Vail condo re-do different from most
VAIL, Colorado – Eric Adjmi skied Aspen last year, but was thrilled to come back to Vail for this season.
Adjmi is part of a unique group – condo owners at the Rams-Horn Lodge near Golden Peak. Starting about Christmas, those owners started moving back into their units, following an 18-month renovation that put a new exterior on the building, added a fourth floor and re-did the interiors of the 14 units.
Renovating old properties in Vail is nothing new, of course. What makes the Rams-Horn different is the way the project was done.
While adding units is a common way to pay for renovations, the Rams-Horn owners didn’t work with a developer. While two new units were added, they were purchased by existing owners.
And those owners footed the entire bill for the project. The project also required all of the 11 then-owners to agree to the plan.
Even with fewer than a dozen owners, getting that agreement wasn’t easy. But, in a process described as cordial by those involved, all the owners signed off. A couple of owners at the time didn’t want to go ahead with the project, but agreed to sell their units to other owners.
Ron Byrne, a longtime veteran of the Vail real estate market, said it’s difficult to get that kind of consensus on a project, because any condo complex is going to have people who have owned their units for different lengths of time.
Someone who purchased a condo in the 1970s may have very different ideas of what a complex needs than someone who bought in the last few years. And, Byrne added, a longtime owner might not be willing to stay away for a season or two.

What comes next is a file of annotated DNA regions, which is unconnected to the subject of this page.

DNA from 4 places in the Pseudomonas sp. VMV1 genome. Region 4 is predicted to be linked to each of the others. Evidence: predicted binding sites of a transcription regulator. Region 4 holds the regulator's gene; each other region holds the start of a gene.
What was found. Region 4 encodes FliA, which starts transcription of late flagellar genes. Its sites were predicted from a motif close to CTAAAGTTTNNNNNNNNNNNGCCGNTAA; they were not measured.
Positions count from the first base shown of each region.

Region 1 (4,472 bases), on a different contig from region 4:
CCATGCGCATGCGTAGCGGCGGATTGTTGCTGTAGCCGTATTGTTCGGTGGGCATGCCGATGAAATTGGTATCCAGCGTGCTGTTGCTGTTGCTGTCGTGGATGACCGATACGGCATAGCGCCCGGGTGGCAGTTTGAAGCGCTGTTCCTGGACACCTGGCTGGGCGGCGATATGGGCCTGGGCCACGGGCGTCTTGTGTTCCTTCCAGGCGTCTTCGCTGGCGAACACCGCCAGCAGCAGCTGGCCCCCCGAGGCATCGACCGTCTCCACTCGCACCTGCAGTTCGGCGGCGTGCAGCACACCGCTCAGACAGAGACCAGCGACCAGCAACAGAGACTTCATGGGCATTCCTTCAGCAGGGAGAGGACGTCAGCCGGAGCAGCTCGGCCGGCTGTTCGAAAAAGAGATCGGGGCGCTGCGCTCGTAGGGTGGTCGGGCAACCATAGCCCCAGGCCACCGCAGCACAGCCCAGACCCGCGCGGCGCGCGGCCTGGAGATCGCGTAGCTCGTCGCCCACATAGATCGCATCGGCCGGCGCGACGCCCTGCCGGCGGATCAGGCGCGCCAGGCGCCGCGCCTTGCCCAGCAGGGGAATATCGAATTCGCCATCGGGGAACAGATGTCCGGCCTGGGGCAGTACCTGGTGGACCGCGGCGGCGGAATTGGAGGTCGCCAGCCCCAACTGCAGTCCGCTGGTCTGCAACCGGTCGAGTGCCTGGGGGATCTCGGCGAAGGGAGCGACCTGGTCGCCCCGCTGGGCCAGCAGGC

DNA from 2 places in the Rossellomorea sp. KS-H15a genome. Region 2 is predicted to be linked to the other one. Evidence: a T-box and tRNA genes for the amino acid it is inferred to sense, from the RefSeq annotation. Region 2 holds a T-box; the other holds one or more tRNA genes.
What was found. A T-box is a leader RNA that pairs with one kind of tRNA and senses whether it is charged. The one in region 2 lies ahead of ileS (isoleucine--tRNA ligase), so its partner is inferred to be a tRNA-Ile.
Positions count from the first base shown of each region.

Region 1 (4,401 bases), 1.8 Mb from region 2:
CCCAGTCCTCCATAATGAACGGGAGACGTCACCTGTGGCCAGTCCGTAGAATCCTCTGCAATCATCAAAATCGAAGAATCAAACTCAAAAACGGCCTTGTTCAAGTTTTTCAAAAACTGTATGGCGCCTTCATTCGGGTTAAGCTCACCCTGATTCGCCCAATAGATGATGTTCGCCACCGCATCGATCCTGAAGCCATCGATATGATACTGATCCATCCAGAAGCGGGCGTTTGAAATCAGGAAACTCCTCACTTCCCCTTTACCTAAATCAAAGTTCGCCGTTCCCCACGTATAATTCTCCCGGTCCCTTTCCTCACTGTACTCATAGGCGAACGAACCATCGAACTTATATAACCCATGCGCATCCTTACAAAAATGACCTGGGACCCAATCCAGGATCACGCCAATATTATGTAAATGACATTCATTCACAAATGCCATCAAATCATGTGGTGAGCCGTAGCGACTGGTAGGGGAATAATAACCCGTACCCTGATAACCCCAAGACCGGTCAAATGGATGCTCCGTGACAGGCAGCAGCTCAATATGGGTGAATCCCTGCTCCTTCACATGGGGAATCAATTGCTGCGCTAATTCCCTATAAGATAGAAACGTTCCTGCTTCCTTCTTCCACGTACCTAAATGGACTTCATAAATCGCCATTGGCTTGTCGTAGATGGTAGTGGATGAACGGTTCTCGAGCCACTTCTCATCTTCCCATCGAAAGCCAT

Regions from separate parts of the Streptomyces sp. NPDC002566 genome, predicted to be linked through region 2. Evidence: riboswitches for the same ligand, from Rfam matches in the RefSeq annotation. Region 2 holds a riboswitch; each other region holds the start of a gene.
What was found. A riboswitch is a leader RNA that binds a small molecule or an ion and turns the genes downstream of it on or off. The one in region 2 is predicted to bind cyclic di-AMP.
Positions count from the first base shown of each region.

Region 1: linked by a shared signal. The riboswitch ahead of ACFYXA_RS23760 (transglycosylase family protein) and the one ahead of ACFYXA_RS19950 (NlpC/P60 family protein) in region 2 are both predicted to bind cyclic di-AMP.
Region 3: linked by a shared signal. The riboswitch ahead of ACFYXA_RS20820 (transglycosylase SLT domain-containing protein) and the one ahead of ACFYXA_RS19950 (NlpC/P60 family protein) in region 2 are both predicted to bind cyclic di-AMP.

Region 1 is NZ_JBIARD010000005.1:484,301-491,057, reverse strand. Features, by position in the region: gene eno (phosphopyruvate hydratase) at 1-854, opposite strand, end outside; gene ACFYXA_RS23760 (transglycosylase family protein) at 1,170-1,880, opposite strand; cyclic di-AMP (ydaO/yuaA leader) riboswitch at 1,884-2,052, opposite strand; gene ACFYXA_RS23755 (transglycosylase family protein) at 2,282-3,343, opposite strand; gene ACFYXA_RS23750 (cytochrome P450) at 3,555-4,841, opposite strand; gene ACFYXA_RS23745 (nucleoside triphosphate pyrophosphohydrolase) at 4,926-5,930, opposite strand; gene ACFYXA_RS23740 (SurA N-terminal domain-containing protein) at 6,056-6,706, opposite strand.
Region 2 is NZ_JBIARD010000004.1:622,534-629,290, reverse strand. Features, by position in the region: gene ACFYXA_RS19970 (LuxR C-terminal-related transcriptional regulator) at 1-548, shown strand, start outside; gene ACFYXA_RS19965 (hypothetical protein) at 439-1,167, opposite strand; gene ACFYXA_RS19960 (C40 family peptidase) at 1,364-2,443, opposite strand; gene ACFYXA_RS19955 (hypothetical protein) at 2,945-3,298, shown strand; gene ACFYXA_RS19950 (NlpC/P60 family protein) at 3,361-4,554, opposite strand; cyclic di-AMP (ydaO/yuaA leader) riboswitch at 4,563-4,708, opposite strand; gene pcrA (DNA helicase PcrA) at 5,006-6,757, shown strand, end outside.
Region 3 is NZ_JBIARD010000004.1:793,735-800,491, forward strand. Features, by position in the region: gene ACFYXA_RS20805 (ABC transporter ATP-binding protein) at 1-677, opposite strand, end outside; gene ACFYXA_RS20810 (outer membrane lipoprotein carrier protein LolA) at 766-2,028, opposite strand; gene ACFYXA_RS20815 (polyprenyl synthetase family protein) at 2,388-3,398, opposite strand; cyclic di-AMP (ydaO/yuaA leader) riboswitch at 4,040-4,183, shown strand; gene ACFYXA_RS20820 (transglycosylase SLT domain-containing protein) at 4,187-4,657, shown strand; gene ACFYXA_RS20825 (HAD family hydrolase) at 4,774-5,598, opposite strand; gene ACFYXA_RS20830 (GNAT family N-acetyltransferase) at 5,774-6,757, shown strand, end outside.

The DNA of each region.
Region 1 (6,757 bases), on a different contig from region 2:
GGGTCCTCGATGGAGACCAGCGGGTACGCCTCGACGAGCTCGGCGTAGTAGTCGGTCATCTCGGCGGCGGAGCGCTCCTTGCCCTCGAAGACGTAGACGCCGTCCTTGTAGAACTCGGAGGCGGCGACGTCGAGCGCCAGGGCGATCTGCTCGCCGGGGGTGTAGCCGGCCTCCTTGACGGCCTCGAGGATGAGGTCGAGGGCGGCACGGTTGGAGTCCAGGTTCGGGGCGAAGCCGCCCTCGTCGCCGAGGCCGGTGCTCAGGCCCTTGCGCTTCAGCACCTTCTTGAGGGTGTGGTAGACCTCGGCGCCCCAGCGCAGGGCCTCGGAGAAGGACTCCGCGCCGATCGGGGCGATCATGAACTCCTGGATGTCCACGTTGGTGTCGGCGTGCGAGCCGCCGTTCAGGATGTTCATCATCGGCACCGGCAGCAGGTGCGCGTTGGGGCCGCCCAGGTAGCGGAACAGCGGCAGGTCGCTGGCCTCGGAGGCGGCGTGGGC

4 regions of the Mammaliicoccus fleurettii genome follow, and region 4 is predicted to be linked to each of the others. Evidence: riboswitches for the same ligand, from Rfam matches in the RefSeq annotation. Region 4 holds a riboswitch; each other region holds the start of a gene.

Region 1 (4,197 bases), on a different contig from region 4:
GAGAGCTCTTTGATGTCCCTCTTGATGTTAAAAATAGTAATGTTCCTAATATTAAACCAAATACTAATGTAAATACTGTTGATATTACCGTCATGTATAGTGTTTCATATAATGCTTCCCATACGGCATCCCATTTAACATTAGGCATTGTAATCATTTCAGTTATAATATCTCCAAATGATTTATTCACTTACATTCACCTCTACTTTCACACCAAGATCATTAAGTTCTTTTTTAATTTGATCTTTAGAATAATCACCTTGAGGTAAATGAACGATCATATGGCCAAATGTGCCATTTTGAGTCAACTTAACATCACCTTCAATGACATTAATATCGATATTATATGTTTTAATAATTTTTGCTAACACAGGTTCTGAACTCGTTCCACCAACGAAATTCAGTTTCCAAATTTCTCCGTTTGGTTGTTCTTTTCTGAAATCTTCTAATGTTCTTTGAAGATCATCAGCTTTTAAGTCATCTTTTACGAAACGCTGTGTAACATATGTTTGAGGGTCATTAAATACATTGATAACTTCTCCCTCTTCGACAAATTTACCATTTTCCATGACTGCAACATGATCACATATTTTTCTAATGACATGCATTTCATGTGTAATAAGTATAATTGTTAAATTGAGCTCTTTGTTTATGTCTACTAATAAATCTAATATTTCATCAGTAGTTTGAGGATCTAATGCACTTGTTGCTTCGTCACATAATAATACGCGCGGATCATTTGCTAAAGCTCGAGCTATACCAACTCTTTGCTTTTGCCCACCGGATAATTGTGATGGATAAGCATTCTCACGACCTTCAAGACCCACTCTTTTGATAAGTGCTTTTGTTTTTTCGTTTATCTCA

“Say a skier is 72 and figures he’s got another eight years (of skiing),” Byrne said. “He doesn’t want to lose two of those years,” Byrne said.
‘Maximizing what we had’
For Adjmi, the renovation project was about taking an asset and getting more from it.
At first, that consensus was pretty easy, Adjmi said.
“We all kind of nodded our heads at the same time when we first started talking about it,” Adjmi said. “We looked at what we had as a valuable resource.”
As the project’s design solidified and planning for the rebuild started in earnest, the world’s economy took a turn for the worse.
After the stock market crash of late 2008, Adjmi said some of the owners had second thoughts. But those owners kept the project moving by selling, and Adjmi took advantage, ultimately upgrading from a four-bedroom to a seven-bedroom unit.
Byrne said by financing the renovation, Adjmi and his fellow owners essentially re-bought their units.
“And they bought back in at a relatively high price,” he said.
But those owners didn’t buy new units. Because the Rams-Horn pre-dates existing town rules, a brand-new building would have been smaller than the old one, and that wouldn’t have made financial sense.
‘Proud of Vail’
The Rams-Horn is now part of a growing number of older Vail buildings that have renovated to keep up with the upscale trend that hit the town during its “Billion Dollar Renewal.”
For Milligan, who moved here with her husband, John, in 1983, that evolution has been something to see.
“There’s always that concern – is change always good?” Milligan said. “But walking around the village, you can be pretty darned proud to be in Vail these days.”
Adjmi said he believes the town’s real evolution started in Lionshead, with the Arrabelle, and has moved east into and through Vail Village.
“Golden Peak is kind of the final frontier,” he said, adding there’s plenty of room for restoration in the area.
That restoration will come, probably, but Byrne said older buildings will make renovation harder in some cases.
“Most of the buildings that are very old have problems and need a lot of work,” Byrne said.
But owners in those buildings will probably figure out a way to keep up.
“The reason it works is that the end product is great,” he said.
Business Editor Scott N. Miller can be reached at 970-748-2930 or email@example.com.